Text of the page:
Thursday, February 14, 2008

Copyright dilution

Copyright is supposed to be an incentive for creativity. The current term of a copyright is so long that people have a reduced incentive to be creative if they have had one or two smash hits (whether music, literature or software). e.g. the oft cited, and rather wealthy, Sir Cliff Richard.

So, yes, change is needed. But not this:

BBC NEWS | Business | Bands set for longer music rights

Extending the term of copyright reduces the incentive to be creative and so dilutes the value of copyright to the public at large, the very same public that is supposed to be represented by people like Charlie McCreevy, the European Union's internal market commissioner.

The commissioner wants to extend copyright terms because, he claims, the moral rights of the performers are at stake, but what about the moral rights of EU citizens? So a few wealthy people want to get even more money from their existing body of work, but what about the other side of the coin - what do the public get out of this that they do not already have?


Reinout Heeck said...

I read something different in that article: the EU proposes to extend the copyright for the artisans who perform someone else's work. Artists who create the work already have life+70 years of protection.

To me this sounds ludicrous - it's like if I have a carpenter lay a floor in my house I would have to pay whenever I invite public to trod on it... (well 'only' for 95 years.)

So it seem even worse than you think, the EU wants to reward some artisans (musicians) lifetime income for one-off jobs but not others (carpenters).

This all seems to have no relation to creativity whatsoever, it rather indicates that we are not prepared to pay musicians sufficient money on the spot while we don't have trouble with that in the case of carpenters.

Bruce said...

Agreed Reinout. And having read even more about this, the another obvious point I missed was that the biggest winners in this will be the recording studios, who hold most performance copyrights anyway.

Once again, the stdios hide behind the "starving artist". And I fell for it!

This proposal to extend copyright terms looks worse the more I think about it.

certifiedwaif said...

Bruce, I've got a couple of questions.

Firstly, how does copyright reduce the incentive to be creative?

Secondly, and this is in response to reinout heeck's comment, how is composing and recording a piece of music (which can be copied digitally ad infinitum) like carpentry? I could understand an analogy between musical performance and carpentry, but I don't think this analogy holds up - composers are not artisans any more than authors are.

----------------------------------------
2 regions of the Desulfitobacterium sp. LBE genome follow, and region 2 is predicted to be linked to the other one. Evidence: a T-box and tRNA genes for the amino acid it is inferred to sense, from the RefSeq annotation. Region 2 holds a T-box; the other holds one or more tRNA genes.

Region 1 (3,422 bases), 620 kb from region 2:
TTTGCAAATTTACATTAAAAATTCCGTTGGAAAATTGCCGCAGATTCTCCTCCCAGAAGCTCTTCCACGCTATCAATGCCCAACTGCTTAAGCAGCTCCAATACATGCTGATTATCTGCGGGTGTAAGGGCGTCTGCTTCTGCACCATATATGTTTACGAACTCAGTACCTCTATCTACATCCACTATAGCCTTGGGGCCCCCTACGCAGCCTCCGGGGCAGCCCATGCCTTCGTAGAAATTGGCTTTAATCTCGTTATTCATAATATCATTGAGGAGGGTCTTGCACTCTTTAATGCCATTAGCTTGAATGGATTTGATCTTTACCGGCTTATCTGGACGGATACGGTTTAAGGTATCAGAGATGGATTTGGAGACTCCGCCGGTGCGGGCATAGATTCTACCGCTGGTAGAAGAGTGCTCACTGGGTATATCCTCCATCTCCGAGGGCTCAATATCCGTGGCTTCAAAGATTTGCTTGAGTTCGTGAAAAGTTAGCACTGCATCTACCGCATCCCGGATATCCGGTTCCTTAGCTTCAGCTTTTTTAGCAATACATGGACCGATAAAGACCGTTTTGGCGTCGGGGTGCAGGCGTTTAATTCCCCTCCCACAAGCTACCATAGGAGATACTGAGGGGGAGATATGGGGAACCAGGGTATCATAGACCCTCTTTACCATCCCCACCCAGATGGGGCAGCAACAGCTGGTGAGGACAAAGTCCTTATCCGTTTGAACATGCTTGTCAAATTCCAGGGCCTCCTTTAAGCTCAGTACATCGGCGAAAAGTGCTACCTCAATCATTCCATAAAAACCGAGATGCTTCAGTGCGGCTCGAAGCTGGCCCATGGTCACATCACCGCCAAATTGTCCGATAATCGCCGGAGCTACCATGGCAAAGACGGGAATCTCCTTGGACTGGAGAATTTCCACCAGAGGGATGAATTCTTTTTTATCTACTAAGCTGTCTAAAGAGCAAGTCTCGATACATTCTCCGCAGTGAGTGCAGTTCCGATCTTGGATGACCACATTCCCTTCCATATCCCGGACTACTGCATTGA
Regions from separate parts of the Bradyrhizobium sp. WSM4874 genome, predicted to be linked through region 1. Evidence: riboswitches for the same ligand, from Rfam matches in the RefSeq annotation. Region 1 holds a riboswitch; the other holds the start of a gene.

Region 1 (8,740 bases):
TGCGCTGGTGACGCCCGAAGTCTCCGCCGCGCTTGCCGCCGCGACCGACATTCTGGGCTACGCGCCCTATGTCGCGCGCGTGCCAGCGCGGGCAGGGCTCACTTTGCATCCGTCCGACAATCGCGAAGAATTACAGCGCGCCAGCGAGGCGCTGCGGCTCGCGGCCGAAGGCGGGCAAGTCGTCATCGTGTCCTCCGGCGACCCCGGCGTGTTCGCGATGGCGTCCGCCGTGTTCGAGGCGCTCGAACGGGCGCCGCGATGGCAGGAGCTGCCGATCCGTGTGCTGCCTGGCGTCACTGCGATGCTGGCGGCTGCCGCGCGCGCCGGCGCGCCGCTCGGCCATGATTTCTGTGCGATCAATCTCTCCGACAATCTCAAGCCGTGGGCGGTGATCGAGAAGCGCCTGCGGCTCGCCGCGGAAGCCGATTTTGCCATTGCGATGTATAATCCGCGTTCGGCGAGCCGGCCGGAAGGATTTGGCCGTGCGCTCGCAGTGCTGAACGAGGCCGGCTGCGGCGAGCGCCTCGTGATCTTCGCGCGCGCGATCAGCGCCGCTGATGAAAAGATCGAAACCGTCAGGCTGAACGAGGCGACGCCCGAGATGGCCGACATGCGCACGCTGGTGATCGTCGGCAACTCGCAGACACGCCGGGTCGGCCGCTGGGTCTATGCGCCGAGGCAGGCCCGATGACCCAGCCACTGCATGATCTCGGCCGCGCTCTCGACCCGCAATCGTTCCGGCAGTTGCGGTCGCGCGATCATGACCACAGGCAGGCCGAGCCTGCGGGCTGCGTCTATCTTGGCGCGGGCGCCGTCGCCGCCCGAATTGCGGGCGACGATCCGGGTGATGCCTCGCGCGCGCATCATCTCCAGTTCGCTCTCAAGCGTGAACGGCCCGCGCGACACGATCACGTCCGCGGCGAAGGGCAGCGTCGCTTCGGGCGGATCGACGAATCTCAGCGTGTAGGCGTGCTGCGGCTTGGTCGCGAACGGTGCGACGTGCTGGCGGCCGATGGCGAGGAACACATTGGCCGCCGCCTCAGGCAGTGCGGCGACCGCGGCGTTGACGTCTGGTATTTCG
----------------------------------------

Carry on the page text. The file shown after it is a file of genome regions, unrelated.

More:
Bruce said...


Imagine you are starving, but your copyright income just ran out. You'd go out and create something to eat, right? That's the incentive.

My understanding of Reinout's point is that a performer does a job on stage just as many people do a job at work or as a carpenter does work. The performers work can be recorded and permission to have copies may be sold. The carpenter is paid for his time or the work he produced but there is no on-going income. What makes the performers job so special that he gets to have an income for life for one job?

I think copyright is a Good Thing. I use it to protect my own work. I think we need to understand why we have it, though. It should not be a pension scheme nor a guaranteed never ending revenue stream for corporations.

One might say it's currently not never ending, but ask yourself when it will end if every time something of value to a corporation is about to enter the public domain (e.g. Mickey Mouse) the copyright term gets extended.

Reinout Heeck said...


I was specifically talking about musicians performing a work composed by somebody else. In my opinion these are artisans not artists.

Perhaps it is clearer when we talk about lighting technicians since they will enjoy the same protection as musicians in this EU proposal:

If I do the lighting for a musical performance that is recorded by some other party I will get income for life+ from that other party's recording. But if I do the lighting for a barbecue party that is recorded by a third party I will get nothing...

Tobias said...